How do i price it and what contracts and disclosures do I need are common FSBO questions. How confident are you regarding these 3 key items? Most are clueless to all but there are exceptions.

@Randy Galliani

We just used a flat fee MLS broker to sell our personal residence, but only because there had been several recent sales in our neighborhood of nearly identical houses so we knew exactly what the price should be. We had also done enough deals to know the process and the forms.

We also recently sold a fourplex which we listed with an agent. We weren't nearly as familiar with the nuances of fourplexes. It was well worth it to have an agent in that instance if only to coordinate showings and handle negotiations. @Boone Tyson was well worth the money and likely made us more money than his commission. If it makes you money, it doesn't cost you anything.

One word of warning with flat fee brokers: they will likely outsource everything to a VA who is working for next to nothing. Check their work very carefully! Especially your contact information. The broker will ignore any inquiries sent to their office about your home.
 

@Darson Grantham

I'm the same way. An agent who isn't afraid of off-market. And has done a lot of it. I'm not anti-FSBO. I'm sure NAR is already sending men in suits and black SUV's to knock on my door with a cease and desist. Lol. (Or maybe I just watched too much Ozark season 3....)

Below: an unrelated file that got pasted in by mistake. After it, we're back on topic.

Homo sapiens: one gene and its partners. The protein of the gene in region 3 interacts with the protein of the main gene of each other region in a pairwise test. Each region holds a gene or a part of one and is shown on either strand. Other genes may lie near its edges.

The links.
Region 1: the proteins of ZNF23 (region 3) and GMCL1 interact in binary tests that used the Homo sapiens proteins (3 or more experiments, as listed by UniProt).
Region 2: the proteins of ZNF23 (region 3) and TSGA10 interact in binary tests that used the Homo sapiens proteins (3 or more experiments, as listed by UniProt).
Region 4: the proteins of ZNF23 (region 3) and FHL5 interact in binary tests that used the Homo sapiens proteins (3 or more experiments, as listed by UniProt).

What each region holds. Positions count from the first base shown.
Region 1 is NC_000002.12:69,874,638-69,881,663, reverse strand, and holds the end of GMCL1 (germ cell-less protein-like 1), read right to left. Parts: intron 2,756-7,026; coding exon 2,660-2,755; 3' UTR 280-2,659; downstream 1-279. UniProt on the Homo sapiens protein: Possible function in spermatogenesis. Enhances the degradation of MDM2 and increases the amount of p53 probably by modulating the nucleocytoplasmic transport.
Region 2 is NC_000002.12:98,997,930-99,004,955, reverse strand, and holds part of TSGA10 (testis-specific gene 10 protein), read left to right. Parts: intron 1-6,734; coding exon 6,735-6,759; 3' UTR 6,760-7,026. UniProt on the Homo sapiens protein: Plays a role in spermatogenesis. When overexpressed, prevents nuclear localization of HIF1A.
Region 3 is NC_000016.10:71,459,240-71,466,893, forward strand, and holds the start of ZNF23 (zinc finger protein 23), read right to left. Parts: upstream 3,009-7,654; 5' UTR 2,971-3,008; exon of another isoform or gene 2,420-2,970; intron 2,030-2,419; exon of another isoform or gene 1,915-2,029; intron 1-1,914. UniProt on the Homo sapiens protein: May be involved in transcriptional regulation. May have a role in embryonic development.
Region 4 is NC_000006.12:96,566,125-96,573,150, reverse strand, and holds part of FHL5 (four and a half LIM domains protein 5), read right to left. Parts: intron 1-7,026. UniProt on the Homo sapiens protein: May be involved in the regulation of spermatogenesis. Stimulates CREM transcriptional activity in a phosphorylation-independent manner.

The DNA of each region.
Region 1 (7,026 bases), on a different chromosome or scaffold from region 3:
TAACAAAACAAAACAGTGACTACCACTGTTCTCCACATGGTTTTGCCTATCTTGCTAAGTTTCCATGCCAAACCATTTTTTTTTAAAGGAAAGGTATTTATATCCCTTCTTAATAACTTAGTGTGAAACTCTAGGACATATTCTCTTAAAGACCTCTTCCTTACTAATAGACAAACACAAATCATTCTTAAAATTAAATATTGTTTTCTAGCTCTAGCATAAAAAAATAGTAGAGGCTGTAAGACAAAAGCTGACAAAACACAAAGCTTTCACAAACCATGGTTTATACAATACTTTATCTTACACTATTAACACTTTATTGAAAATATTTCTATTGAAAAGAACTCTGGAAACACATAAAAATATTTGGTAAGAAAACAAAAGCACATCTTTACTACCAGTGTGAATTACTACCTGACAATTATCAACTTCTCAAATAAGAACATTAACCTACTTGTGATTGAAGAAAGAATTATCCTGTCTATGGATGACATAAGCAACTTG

But the conversation is funny, no one tries to DIY a title companies job, an attorney’s job, etc (unless they are one) but the conversation around agents seems to attract it.

I guess, moreso observation than opinion. Agents certainly don’t have a corner on the market for knowledge anymore that has been increasingly democratized. However IMO, service can validate the value provided in the RIGHT agent.

@Randy Galliani in Ontario, Canada as a Realtor we are not allowed to ignore for sale by owners properties, nor do I. A lot of agents do, it seems or they just don't show well so clients are not as interested. Certainly hiring the pro for media and the likes is worth it. If you can get a vurtual tour done as well that certainly helps cut down on showings that amount of nothing because they didn't know how the floorplan looked.

Offer out the prevailing rate to cooperating brokerages. And let agents know that it is on the market.

Best of luck to you.

@Randy Galliani I concur with @Darson Grantham and @Nate Sanow - the fact that you're seeking advice here tells me you're not experienced at selling homes. You may get lucky and sell with no problem, how there are many problems thycan arise and you need to know how to handle them. And, buyers will always expect a discounted price when buying FSBO as there's greater risk. You'll either lose 3% off the sale price or pay for the cost of a professional who does this full time as a living. And to answer your question, yes, agents prefer to not work directly with FSBOs as it can be very challenging! My advice would be do your job and bring on an agent as part of your team to do his/her job. You will benefit in the long run!

If you go it alone, best of luck!

@Mario Garcia

I totally agree about staying off listing on zillow. I tried this route a couple years ago and was bombarded non-stop by agents. I even had agents coming to my house for a "pre showing" for their clients that might be interested and then actually just try to get me to list with them. Personally I would recommend negotiating you are a with a quality agent and not dealing with it. In my situation I actually just sold that house by putting a for sale by owner sign down at the road and that ended up finding the buyer as opposed to Zillow.